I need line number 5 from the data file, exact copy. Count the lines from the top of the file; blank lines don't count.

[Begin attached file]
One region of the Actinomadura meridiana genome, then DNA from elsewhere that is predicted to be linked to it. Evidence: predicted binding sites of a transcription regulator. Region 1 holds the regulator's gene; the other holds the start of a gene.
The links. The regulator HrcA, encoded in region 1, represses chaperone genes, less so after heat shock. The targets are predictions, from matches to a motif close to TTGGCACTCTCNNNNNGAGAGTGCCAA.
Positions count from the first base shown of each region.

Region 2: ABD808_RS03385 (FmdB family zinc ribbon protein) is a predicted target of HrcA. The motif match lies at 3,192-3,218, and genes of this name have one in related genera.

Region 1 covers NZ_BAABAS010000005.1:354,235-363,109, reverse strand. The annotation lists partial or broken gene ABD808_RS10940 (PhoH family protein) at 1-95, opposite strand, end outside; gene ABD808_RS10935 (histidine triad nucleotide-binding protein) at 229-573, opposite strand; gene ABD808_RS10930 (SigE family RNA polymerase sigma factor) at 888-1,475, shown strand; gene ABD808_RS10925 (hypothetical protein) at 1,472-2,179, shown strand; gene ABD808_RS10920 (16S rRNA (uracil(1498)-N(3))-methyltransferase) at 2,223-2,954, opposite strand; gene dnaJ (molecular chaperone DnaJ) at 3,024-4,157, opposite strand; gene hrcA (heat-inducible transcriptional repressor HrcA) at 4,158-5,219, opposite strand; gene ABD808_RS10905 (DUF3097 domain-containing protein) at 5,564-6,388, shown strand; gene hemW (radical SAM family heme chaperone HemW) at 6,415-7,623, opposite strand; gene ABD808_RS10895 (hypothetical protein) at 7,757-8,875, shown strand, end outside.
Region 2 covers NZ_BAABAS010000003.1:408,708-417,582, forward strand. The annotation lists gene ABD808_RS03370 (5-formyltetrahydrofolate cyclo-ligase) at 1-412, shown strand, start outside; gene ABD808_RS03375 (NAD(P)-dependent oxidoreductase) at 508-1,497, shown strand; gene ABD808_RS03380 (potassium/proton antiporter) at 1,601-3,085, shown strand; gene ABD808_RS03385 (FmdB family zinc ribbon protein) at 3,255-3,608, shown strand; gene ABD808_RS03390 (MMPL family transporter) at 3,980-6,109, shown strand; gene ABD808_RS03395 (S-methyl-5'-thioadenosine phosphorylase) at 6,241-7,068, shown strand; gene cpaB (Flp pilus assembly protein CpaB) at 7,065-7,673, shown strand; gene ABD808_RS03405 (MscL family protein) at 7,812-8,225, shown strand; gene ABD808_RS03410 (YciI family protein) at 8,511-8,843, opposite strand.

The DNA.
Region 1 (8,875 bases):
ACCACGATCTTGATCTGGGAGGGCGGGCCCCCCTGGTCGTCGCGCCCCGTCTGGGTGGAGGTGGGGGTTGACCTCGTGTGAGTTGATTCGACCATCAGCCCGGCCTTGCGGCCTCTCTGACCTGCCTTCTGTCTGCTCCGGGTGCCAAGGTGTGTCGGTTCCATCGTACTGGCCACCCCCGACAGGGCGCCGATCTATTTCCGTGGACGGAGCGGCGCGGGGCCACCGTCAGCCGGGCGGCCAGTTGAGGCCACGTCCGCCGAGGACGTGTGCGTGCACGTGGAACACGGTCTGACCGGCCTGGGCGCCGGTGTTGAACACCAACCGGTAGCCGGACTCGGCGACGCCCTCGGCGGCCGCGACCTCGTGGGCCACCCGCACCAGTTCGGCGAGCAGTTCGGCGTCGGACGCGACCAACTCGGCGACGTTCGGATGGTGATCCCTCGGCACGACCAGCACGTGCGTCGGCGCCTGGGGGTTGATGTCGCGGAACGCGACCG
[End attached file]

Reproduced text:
Region 1 covers NZ_BAABAS010000005.1:354,235-363,109, reverse strand. The annotation lists partial or broken gene ABD808_RS10940 (PhoH family protein) at 1-95, opposite strand, end outside; gene ABD808_RS10935 (histidine triad nucleotide-binding protein) at 229-573, opposite strand; gene ABD808_RS10930 (SigE family RNA polymerase sigma factor) at 888-1,475, shown strand; gene ABD808_RS10925 (hypothetical protein) at 1,472-2,179, shown strand; gene ABD808_RS10920 (16S rRNA (uracil(1498)-N(3))-methyltransferase) at 2,223-2,954, opposite strand; gene dnaJ (molecular chaperone DnaJ) at 3,024-4,157, opposite strand; gene hrcA (heat-inducible transcriptional repressor HrcA) at 4,158-5,219, opposite strand; gene ABD808_RS10905 (DUF3097 domain-containing protein) at 5,564-6,388, shown strand; gene hemW (radical SAM family heme chaperone HemW) at 6,415-7,623, opposite strand; gene ABD808_RS10895 (hypothetical protein) at 7,757-8,875, shown strand, end outside.